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In The Pipeline: City's heroes shine during riot

July 29, 2013|By Chris Epting
  • The employees at Easyrider who helped saved the store from looters after the U.S. Open of Surfing ended Sunday evening.
The employees at Easyrider who helped saved the store… (Charles Epting )

You could hear a pin drop on Main Street at 10 p.m. Sunday.

It was eerie, abandoned and dead just an hour or so after having the life beaten out of it.

Broken glass crunched under each step while blue-and-red police car lights pulsated at each intersection where barricades had been set. It felt like a war zone, a post-apocalyptic nightmare by the beach.

The disturbance following the U.S. Open of Surfing had been quelled, thanks to a quickly coordinated, impressively executed effort by the Huntington Beach Police Department and assistance from other agencies throughout the county.

Were they properly prepared? Could the unrest have been prevented? I'm sure these will be the topics of discussion in the days ahead — and they should be.

But on this night, as my son and I stepped carefully through the remnants, it was all about the moment. The pavement was caked with tear gas residue and blanketed with garbage.

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It appears to have begun with a handful of goons kicking over a bunch of Porta-potties.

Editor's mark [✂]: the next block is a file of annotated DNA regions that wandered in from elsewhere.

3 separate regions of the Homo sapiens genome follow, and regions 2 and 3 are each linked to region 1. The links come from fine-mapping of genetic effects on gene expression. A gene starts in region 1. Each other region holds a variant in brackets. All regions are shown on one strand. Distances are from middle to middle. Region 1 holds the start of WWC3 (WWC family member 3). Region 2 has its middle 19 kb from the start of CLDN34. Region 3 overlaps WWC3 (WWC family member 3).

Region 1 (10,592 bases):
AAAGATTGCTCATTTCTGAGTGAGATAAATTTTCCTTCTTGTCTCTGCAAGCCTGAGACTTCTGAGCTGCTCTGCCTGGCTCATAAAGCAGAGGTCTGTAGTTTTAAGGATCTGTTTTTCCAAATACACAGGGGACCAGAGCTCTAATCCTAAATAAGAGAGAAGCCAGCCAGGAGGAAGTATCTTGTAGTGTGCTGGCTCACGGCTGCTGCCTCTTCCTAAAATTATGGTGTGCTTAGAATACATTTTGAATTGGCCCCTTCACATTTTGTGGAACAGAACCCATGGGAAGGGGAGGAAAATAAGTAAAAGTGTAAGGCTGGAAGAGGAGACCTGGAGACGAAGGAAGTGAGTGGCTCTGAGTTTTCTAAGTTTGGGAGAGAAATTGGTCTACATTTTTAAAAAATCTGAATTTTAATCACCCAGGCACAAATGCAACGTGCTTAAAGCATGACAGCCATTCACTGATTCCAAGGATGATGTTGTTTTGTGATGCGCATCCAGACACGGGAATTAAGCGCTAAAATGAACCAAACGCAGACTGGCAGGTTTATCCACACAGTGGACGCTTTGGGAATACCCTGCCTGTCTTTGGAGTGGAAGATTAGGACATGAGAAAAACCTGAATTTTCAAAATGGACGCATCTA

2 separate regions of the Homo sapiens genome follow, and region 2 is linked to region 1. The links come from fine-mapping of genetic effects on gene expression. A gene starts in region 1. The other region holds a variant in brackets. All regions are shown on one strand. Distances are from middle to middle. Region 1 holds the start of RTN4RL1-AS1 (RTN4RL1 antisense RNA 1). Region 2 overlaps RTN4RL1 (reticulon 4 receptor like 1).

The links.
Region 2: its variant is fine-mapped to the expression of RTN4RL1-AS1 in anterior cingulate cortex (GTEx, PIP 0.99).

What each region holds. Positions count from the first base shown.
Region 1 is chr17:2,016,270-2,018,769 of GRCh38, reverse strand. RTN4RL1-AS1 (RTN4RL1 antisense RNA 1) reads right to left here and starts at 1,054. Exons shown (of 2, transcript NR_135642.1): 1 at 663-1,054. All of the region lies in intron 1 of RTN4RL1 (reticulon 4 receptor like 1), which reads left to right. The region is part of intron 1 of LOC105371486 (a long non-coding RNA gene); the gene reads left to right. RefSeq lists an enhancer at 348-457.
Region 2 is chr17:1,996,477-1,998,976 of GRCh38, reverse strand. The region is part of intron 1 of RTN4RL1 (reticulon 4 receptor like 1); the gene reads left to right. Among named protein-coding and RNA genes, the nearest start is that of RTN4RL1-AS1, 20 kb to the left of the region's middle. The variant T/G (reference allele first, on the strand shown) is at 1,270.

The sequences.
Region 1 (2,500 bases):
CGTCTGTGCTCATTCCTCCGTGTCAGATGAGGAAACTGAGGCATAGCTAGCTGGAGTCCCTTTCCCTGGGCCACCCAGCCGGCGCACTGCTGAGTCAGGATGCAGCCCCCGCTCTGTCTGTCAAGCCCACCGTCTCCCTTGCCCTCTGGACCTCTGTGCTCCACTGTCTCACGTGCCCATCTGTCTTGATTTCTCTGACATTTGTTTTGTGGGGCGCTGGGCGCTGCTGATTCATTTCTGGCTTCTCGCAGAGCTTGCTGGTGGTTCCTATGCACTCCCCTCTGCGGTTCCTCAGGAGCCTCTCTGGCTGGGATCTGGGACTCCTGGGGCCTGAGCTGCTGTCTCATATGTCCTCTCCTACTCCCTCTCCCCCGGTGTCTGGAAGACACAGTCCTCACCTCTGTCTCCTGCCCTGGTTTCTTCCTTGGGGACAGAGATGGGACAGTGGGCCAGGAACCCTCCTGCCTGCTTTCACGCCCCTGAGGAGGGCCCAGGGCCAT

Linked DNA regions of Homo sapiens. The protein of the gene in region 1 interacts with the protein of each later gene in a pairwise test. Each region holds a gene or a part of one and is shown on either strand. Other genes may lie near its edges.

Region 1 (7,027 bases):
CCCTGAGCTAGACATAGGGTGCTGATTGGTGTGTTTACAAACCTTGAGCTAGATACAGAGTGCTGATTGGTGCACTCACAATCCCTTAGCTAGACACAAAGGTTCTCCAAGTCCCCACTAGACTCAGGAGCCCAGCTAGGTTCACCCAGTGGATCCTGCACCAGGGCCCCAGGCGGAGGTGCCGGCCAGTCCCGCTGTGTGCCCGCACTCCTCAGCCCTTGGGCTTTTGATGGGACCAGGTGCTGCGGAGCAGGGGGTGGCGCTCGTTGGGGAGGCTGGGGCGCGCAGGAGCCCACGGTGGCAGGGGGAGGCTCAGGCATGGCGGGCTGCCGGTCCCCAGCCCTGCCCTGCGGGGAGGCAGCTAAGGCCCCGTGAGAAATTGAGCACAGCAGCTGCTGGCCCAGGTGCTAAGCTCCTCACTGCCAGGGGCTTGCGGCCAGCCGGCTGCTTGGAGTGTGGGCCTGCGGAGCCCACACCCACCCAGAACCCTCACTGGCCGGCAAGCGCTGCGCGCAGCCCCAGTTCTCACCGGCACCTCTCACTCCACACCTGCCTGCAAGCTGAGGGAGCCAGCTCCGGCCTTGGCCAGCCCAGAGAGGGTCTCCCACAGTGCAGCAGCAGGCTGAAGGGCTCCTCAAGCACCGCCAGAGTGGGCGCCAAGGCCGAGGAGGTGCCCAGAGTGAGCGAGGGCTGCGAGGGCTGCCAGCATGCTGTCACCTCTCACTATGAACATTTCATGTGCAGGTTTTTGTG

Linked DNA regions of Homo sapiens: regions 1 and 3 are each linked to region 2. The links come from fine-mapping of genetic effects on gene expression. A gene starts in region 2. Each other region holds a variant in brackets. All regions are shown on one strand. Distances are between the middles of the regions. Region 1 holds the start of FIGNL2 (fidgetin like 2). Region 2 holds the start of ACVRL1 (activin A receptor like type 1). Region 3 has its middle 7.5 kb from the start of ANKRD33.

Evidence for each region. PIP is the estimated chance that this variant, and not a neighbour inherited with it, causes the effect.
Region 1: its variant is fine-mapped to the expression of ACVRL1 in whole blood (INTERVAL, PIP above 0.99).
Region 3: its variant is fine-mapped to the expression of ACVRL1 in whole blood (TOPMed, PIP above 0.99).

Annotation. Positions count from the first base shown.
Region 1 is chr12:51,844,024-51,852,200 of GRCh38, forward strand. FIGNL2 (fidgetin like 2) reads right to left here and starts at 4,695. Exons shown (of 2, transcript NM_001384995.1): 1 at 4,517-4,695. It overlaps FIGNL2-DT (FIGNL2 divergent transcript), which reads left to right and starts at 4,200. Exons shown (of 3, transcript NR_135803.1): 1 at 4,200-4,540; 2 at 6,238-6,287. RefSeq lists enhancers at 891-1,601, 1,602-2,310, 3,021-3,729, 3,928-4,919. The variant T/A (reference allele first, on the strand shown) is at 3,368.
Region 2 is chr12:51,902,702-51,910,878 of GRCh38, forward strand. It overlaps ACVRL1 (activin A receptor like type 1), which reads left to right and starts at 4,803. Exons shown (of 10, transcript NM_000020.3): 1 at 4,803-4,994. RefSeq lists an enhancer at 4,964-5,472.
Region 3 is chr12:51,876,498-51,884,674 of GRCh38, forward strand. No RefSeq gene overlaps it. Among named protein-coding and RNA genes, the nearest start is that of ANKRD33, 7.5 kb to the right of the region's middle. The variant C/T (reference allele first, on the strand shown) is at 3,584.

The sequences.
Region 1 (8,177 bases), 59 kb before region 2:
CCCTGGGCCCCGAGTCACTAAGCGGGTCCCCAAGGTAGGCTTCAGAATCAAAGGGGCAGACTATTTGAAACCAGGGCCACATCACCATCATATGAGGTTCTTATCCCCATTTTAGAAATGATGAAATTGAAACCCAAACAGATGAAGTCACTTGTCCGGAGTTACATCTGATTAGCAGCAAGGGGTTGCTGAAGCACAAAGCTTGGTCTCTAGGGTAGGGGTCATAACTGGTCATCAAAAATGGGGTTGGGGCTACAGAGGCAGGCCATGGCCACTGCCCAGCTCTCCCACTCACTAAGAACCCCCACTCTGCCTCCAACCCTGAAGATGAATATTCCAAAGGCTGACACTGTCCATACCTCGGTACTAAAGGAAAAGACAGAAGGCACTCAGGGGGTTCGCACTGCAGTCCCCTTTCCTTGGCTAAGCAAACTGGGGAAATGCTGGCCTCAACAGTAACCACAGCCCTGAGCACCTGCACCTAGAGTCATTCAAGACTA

Hundreds of people got caught up in the chaos, and as a wall of police and SWAT team members pushed down Main away from the ocean, part of the mob soon found itself in front of the Easyrider bicycle shop at 328 Main St.

That's when a pair of stop signs were snapped from the ground and someone used one as a spear to smash the front window of the bike shop. A video on Facebook depicts the scene.

Ryan Hartzog, 28, is the store manager. He told me he had just returned home and got the call that the riot was swiftly moving toward the store. He rushed over to see the wall of humanity running from the tear gas and rubber "bullets" being used by police at the opposite end of the street.

Then came the plate-glass window smashing, followed by rioters trying to steal the bikes on display. They stole a $500 bike, but Hartzog described how his employees jumped in and played tug of war with the would-be looters, saving a $5,000 bike while fending off the thugs.

Then something else happened. He described how a bunch of "random local kids" locked arms out in front and protected the store until help arrived. They placed themselves in the middle of that insanity, spontaneously forming a human shield.

A video shot by a local woman, Margot Hamman, captures the moment when the stop sign destroyed the window and thugs began trying to steal bikes. It also shows somebody brutally blindsiding someone with a punch to the back of the head.

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